From the very beginning of television broadcasting, it has been necessary to 'televise' motion picture films. This apparently simple requirement has led to a wide variety of methods and specialised equipment - the telecine. Even Baird, in his intermediate film process, relied on a mechanical flying spot telecine to transmit the film shot a few minutes earlier.
Standard motion picture film is shot at a speed of 24 frames per second. In Europe the television system runs at 25 fps and it is convenient to reproduce films made for the cinema at this slightly increased speed. Film specifically for television is shot at 25 fps. Because each television frame is composed of two fields, each film frame has to be scanned twice. In North America the television frame rate is 30 fps. Running film shot at 24 fps at this speed is clearly not an option, instead it is run at 24 fps with frames being scanned twice and three times alternately.
This difference between the European and American television systems led to a divergence of telecine design. In this country the twin lens flying spot machine was the subject of intense development but since it could not cope with the American television system, development there concentrated on camera telecines.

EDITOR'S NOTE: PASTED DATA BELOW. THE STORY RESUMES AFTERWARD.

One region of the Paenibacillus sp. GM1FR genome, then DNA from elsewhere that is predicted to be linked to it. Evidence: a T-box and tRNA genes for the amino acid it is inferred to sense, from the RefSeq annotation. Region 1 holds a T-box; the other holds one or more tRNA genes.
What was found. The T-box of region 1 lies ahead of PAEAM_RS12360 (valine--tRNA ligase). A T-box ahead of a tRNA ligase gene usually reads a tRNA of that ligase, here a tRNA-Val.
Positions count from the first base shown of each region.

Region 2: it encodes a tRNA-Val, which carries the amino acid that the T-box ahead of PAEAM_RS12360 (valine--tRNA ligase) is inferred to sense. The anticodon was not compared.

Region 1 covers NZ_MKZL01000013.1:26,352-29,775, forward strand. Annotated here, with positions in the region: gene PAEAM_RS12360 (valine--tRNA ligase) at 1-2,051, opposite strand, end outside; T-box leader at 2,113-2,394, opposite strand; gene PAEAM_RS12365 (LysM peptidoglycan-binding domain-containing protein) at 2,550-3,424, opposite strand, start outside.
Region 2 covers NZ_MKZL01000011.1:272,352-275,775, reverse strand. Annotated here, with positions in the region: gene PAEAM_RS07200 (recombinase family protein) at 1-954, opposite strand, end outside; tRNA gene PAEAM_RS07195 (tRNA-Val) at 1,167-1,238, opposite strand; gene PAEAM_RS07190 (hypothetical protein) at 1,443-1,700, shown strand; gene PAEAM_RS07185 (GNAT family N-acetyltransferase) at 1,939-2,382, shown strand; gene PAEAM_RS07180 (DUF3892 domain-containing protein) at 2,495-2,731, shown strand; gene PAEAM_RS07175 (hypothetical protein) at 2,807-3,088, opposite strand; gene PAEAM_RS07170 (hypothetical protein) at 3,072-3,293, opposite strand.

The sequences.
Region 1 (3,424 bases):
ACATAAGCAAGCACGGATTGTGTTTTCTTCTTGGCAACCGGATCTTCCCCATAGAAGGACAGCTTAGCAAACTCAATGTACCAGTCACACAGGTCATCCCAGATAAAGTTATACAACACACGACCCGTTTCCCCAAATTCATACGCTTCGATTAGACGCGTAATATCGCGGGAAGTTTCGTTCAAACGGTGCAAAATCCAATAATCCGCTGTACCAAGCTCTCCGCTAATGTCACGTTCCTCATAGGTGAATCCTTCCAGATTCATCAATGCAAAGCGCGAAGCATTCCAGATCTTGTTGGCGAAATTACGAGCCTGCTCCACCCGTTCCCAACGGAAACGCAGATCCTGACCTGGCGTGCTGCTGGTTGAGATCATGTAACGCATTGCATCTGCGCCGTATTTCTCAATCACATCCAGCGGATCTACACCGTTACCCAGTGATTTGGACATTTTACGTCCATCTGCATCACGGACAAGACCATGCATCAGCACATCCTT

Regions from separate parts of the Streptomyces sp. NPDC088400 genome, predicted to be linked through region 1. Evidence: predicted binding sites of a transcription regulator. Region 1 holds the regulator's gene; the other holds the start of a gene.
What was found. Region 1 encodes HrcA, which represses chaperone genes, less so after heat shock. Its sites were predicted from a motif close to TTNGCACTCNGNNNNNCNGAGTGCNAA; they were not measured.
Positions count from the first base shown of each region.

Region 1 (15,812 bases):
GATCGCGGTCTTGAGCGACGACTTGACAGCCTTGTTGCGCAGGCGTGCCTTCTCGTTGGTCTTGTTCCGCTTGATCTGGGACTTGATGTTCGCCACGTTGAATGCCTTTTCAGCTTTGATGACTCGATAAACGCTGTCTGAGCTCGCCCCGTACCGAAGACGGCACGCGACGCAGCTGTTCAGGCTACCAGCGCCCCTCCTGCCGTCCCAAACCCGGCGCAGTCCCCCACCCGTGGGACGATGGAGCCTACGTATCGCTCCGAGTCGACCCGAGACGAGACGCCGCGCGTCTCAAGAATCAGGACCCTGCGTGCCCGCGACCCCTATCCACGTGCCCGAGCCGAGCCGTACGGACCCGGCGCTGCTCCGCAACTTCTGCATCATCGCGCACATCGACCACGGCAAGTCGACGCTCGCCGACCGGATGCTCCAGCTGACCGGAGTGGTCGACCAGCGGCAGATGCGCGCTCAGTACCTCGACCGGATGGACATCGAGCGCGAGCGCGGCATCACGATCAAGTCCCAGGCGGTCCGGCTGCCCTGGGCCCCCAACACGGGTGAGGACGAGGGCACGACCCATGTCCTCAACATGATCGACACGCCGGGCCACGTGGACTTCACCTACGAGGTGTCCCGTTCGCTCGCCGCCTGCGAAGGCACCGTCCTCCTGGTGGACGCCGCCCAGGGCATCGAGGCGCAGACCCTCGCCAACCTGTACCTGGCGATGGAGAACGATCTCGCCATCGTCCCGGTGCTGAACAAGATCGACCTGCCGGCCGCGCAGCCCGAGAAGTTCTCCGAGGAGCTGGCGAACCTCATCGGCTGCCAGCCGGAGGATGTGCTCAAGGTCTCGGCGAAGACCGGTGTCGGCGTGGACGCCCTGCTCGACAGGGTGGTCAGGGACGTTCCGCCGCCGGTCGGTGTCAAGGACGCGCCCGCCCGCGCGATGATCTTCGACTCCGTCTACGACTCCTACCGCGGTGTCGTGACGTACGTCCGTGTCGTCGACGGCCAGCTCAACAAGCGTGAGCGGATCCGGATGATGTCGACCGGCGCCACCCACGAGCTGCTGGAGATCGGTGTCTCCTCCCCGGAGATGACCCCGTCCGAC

Initially the requirement was for 35mm telecines. 16mm film came later, first for news gathering using small lightweight cameras and later, as quality improved, for general production for reasons of economy. Telecines remained as single gauge machines for many years, the 35mm and 16mm mechanisms having so little in common that a true dual gauge telecine was impracticable. Those described as dual gauge used separate mechanisms and shared only the electronics.
Although there are only three basic types of telecine, camera, flying spot and more recently line array, several variations have been proposed and developed. Some remained as ideas for many years until the technology was available to realise them. Only those which have played a significant part in BBC operations will be considered.
CAMERA TUBE TELECINES
This consists essentially of a television camera pointed at conventional film projector.
The flyback time between successive scans of the television system is very much less than the pull down time of a normal projector, but this is not a problem with a camera tube telecine since the tube is able to store the image. Early camera tube telecines used iconoscope and orthicon type tubes. The iconoscope tube did not exhibit any significant frame storage and a conventional intermittent motion film projector would have shown a prominent 'shutter bar', although there is some evidence that the original EMI (1936) method of transmitting films used a special projector that illuminated the Emitron camera tube for a brief period during the frame blanking interval. This would have been quite difficult with the technology of the time.